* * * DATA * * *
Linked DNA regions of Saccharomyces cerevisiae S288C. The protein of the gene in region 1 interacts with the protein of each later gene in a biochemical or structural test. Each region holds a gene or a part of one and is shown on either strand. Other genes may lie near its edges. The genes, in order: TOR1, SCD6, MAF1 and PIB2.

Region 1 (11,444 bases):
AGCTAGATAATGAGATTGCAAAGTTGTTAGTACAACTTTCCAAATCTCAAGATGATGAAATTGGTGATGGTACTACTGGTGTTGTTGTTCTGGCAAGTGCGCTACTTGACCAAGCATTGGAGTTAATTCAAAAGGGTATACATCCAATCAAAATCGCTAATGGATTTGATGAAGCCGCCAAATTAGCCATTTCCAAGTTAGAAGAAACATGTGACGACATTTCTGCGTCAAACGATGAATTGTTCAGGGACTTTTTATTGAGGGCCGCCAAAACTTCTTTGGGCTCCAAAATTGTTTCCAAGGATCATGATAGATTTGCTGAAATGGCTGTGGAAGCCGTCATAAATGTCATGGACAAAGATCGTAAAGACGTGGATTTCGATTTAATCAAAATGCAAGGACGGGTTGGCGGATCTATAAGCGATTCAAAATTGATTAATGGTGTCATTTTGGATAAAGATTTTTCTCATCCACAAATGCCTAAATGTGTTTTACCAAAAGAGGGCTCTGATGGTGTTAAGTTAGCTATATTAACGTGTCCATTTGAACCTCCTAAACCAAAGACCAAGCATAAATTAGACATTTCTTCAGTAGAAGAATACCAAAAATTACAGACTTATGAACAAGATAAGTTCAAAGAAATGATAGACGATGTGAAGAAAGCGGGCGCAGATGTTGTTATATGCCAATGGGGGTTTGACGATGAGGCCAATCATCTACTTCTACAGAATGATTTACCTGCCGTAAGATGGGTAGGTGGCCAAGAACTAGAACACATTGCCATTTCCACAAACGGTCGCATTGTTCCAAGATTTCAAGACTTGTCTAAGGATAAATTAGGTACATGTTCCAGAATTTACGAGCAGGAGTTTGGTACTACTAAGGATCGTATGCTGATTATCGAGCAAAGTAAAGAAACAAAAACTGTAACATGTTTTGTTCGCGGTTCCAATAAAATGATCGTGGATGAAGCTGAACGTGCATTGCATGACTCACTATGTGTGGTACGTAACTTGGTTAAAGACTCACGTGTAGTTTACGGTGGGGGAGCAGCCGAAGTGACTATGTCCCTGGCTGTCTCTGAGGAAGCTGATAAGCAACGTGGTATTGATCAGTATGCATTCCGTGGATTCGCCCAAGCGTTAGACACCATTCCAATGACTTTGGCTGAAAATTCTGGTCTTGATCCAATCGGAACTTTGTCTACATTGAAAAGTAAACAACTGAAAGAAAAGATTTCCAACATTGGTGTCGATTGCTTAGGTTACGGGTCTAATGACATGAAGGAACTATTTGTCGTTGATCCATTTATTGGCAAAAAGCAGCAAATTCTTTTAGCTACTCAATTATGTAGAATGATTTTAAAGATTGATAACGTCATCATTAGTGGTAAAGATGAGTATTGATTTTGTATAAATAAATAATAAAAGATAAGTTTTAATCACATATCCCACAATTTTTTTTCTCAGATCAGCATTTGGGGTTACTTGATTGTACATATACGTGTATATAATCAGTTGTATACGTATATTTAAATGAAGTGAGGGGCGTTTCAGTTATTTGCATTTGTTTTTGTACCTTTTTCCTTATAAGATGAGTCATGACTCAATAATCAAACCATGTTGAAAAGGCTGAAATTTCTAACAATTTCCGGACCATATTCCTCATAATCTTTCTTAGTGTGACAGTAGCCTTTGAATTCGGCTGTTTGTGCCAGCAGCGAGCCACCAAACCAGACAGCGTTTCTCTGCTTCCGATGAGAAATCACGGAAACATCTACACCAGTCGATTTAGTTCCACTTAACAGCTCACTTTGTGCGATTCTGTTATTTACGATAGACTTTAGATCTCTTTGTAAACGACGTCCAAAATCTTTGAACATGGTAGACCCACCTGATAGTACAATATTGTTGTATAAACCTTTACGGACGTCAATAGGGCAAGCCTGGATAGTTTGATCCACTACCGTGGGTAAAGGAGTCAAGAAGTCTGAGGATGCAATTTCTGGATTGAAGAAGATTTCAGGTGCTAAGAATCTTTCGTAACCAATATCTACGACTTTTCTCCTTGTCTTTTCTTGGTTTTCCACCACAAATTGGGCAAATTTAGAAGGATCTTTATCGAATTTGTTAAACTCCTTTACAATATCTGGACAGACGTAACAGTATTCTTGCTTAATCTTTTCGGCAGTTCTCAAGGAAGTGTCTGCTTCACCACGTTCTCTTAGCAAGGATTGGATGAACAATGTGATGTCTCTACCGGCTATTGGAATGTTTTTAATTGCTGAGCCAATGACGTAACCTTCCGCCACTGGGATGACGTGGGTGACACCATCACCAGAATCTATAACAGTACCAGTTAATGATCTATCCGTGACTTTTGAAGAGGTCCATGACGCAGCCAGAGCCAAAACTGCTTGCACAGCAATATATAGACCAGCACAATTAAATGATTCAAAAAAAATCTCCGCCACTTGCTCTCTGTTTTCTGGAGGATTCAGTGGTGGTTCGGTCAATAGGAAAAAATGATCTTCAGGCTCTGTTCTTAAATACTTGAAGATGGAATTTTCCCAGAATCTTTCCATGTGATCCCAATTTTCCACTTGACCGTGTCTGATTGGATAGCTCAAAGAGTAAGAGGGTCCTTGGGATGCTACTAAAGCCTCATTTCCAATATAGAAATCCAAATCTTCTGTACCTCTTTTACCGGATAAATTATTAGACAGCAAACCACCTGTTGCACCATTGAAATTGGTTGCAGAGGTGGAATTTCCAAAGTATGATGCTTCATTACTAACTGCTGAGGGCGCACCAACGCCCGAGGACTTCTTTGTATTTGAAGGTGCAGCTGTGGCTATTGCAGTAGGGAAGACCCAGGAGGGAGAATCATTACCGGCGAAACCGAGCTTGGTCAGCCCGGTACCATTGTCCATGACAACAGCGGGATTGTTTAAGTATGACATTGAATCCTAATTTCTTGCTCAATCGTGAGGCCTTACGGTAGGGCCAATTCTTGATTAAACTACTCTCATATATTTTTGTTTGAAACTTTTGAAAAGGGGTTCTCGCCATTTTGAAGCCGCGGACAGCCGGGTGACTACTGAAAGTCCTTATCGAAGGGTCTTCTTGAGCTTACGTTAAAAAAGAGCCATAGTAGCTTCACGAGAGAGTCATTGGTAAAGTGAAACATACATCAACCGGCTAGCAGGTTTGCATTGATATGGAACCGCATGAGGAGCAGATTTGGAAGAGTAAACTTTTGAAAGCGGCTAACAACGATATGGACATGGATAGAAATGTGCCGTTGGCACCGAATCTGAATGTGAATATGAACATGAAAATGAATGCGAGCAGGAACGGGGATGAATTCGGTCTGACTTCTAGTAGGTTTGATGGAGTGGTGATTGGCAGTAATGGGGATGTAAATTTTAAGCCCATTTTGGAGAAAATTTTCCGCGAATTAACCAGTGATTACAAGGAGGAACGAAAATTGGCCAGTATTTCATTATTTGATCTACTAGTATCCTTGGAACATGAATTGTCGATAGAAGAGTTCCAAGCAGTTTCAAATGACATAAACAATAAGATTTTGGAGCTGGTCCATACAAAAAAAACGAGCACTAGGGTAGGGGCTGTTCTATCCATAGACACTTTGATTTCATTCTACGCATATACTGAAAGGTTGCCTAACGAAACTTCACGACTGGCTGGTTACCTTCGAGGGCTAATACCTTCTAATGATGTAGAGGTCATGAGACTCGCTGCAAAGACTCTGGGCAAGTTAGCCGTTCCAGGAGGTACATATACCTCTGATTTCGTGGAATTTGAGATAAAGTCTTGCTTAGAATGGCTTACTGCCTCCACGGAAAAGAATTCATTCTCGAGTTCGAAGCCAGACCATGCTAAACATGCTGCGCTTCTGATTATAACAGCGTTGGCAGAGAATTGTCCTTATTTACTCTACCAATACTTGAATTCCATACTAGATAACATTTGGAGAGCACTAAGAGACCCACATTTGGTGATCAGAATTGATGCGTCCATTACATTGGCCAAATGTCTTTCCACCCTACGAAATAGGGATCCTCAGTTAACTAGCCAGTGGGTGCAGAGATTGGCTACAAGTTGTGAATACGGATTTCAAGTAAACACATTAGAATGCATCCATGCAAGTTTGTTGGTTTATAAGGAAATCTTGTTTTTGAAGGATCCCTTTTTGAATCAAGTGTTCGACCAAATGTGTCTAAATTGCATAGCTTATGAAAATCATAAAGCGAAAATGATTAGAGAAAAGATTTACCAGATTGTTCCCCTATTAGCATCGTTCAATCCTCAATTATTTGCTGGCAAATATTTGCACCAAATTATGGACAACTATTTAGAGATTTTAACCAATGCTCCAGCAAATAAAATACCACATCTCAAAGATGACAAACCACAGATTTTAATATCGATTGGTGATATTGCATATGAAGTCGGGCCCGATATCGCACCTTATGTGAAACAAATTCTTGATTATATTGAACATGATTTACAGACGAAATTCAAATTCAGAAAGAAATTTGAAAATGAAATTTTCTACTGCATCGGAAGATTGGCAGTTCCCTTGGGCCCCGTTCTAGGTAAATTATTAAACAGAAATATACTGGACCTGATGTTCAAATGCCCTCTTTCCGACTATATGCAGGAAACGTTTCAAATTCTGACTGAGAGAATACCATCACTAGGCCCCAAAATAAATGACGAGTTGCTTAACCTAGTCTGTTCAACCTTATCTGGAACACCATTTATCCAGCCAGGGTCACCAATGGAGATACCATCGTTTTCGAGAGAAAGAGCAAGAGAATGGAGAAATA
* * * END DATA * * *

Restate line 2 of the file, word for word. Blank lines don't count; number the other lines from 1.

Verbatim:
Region 1 (11,444 bases):